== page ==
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Campfire Audio Andromeda Emerald Sea Review – All Show, All Go

Pros –

Beautiful shell design and construction, Fantastic accessory set with 3 included cables, Comfortable and highly isolating design, Much improved dynamics, Excellent resolution, Spacious and holographic soundstage

Cons –

Bass and midrange warmth can mask fine details, Not as balanced as predecessors, Separation often leaves to be desired

Verdict –

The loss of separation and balance do mire an otherwise impressive and capable platform meaning the Emerald Sea appeals more to bass lovers also wanting superb resolving power rather than fans of the original models.


About Campfire Audio –

Campfire Audio is a boutique audio company from Portland, Oregon that started life as ALO Audio in 2015. Their team consists of audio engineers, designers and craftspeople giving them a well-rounded skill mix. At the time, the chief focus was on AMPs and cables but this soon grew to include IEMs as well where the name Campfire Audio was born. Campfire Audio partners with local companies and have expended efforts to improve the sustainability of their products. With a focus on acoustics, materials and meticulous attention to fine-tuning, the company aims to deliver artisan earphones catering to all tastes and preferences.

Introduction –

Campfire Audio has a relatively frequent release cycle often including 2-3 new products each year in the form of new product ranges and updates to their existing hits. The most popular has easily been the Andromeda which was the first release that really put Campfire Audio on the map. This model has been slowly refined over the years according to popular feedback in the form of the 2016 Andromeda, the 2018 and 2020 updates and now the Emerald Sea. The latter is the most visually distinct and radical redesign yet. The shells have been re-engineered and Campfire has updated the 5-balanced armature configuration with the latest generation dual-diaphragm Knowles BA drivers all within a new 3D printed waveguide. Of course, the topic of value must be discussed. All Andromeda until now have remained at the same USD 1099 price which started off as TOTL in 2016 but in recent years appears almost midrange due to copious inflation in the top-end of the market. The price tag also determines the public impression of the product so perhaps there is some concern that a cheaper price means a lesser perception of the design; of course, this should now be the case. Accordingly, the Emerald Sea is 20% more expensive yet also the most distinct and meticulously designed release yet.

The Emerald Sea is available for $1399 USD. You can read all about it and treat yourself to a unit on Campfire Audio’s website here.

Disclaimer –

I would like to thank Chris from Campfire Audio very much for his quick communication and for organising a review of the new Andromeda Emerald Sea. All words are my own and there is no monetary incentive for a positive review. Despite receiving the earphones free of cost, I will attempt to be as objective as possible in my evaluation.

Contents –

Specifications –

  • Drivers: 5 Knowles Dual-Diaphragm BA Drivers Per Side, 3-way Crossover
  • Configuration: 2 Low, 1 Mid, 2 High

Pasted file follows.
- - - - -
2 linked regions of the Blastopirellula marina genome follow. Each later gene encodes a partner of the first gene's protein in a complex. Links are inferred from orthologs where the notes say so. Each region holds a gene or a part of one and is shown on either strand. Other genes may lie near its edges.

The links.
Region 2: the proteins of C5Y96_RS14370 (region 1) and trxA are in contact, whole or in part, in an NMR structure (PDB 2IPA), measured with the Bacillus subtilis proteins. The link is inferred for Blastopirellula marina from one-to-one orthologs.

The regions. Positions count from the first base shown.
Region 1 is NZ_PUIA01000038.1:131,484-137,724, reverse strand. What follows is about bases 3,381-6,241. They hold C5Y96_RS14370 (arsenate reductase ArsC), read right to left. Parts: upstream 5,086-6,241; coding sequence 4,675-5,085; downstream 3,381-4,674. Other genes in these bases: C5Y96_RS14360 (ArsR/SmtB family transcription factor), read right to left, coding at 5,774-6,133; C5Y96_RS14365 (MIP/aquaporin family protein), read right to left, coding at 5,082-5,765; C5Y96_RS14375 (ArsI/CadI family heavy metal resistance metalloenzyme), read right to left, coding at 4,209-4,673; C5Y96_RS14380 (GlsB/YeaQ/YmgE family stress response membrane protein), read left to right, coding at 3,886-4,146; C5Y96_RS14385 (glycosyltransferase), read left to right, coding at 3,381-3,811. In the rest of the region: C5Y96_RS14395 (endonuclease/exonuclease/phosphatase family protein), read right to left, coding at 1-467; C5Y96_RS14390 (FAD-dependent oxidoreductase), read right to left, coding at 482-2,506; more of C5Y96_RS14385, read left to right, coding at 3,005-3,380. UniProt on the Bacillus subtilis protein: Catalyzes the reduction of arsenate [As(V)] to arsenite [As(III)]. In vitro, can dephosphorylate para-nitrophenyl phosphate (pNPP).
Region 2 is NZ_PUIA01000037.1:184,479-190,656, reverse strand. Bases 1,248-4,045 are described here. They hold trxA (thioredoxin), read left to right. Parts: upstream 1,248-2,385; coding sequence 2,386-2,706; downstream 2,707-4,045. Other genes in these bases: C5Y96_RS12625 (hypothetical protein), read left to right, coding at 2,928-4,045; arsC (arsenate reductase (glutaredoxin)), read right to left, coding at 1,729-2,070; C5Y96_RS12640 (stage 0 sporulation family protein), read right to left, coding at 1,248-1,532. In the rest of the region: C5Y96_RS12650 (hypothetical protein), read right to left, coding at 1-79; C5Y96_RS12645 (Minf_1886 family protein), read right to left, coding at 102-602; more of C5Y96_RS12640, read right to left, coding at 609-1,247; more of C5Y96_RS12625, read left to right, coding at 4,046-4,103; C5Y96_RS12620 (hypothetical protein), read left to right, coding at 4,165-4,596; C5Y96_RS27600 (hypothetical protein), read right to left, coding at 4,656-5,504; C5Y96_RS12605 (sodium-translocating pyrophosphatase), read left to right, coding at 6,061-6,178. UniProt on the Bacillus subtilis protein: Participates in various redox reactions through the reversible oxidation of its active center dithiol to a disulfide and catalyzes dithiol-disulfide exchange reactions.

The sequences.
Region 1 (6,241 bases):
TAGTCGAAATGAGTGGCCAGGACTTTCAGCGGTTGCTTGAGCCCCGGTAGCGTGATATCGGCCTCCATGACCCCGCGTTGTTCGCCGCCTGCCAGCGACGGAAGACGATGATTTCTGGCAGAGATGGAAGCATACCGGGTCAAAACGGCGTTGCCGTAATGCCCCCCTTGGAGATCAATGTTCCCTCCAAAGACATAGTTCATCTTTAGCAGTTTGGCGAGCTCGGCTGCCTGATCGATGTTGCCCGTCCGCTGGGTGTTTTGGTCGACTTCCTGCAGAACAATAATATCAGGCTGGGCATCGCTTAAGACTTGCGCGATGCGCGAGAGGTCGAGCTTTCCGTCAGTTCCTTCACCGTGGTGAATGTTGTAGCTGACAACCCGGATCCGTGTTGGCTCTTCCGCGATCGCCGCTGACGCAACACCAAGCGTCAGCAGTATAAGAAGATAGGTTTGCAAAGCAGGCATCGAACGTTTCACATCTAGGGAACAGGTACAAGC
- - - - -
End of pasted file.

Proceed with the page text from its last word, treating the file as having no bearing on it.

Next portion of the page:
• Frequency Response: 5 Hz – 20 kHz
  • Impedance: 6.375 Ohms
  • Sensitivity: 94 dB

Behind the Design –

T.A.E.C

Tuned acoustic expansion chamber is Campfire Audio’s approach to a spoutless and tubeless balanced armature design. They instead position a 3D-printed chamber directly to the output of the balanced armature driver(s). Regular BA IEMs use a filter and tube which permits the manufacturer to tune the sound by implementing various tube lengths and filter values. However, the physical properties of the tube and filter are often not ideal for sound output and the tube itself can cause reflections, thereby increasing distortion and placing a resolution “ceiling” on what the design can achieve. Bypassing this mechanism provides a more direct path for sound and increases high-frequency sensitivity, thereby increasing treble extension and improving detail retrieval.

New Generation Drivers

Campfire Audio is sourcing its new drivers from Knowles and is using the latest generation drivers to provide the best sound. Of note, the Emerald Sea uses Knowles’ new dual-diaphragm drivers that were first seen in mid-2022 and were first used in the Pathfinder collaboration IEM between Campfire and Astell & Kern. That model, however, only sports dual-diaphragm midrange drivers, whereas all 5 drivers feature this tech on the new Andromeda. Two chambers and two diaphragms are actuated by a single motor circuit, offering a substantial increase in efficiency for the same size footprint. Accordingly, these drivers offer a sizable drop in distortion at similar SPL output. The new dual-diaphragm drivers target superb performance and enable a smaller, more comfortable IEM due to their high output for size design.

Phase Harmony Engineering

Increasing the driver count theoretically increases sound quality but the added complexity of the design means this isn’t always the case. The primary reason is due to phase; much like how active noise cancellation works, if the drivers are out of phase, it greatly increases the distortion of the sound. As the driver count increases, so too does the difficulty of maintaining phase coherence increase. Campfire Audio explains that this is the primary reason they retained a 5-driver design. They have also spent effort to optimise phase coherence with their crossover design, engineered housings and shell geometry alongside custom damping values. Solid body isn’t specified on the website but makes a return here which is CFA’s internal 3D printed waveguide as seen on the 2020 models.

Time Stream Cable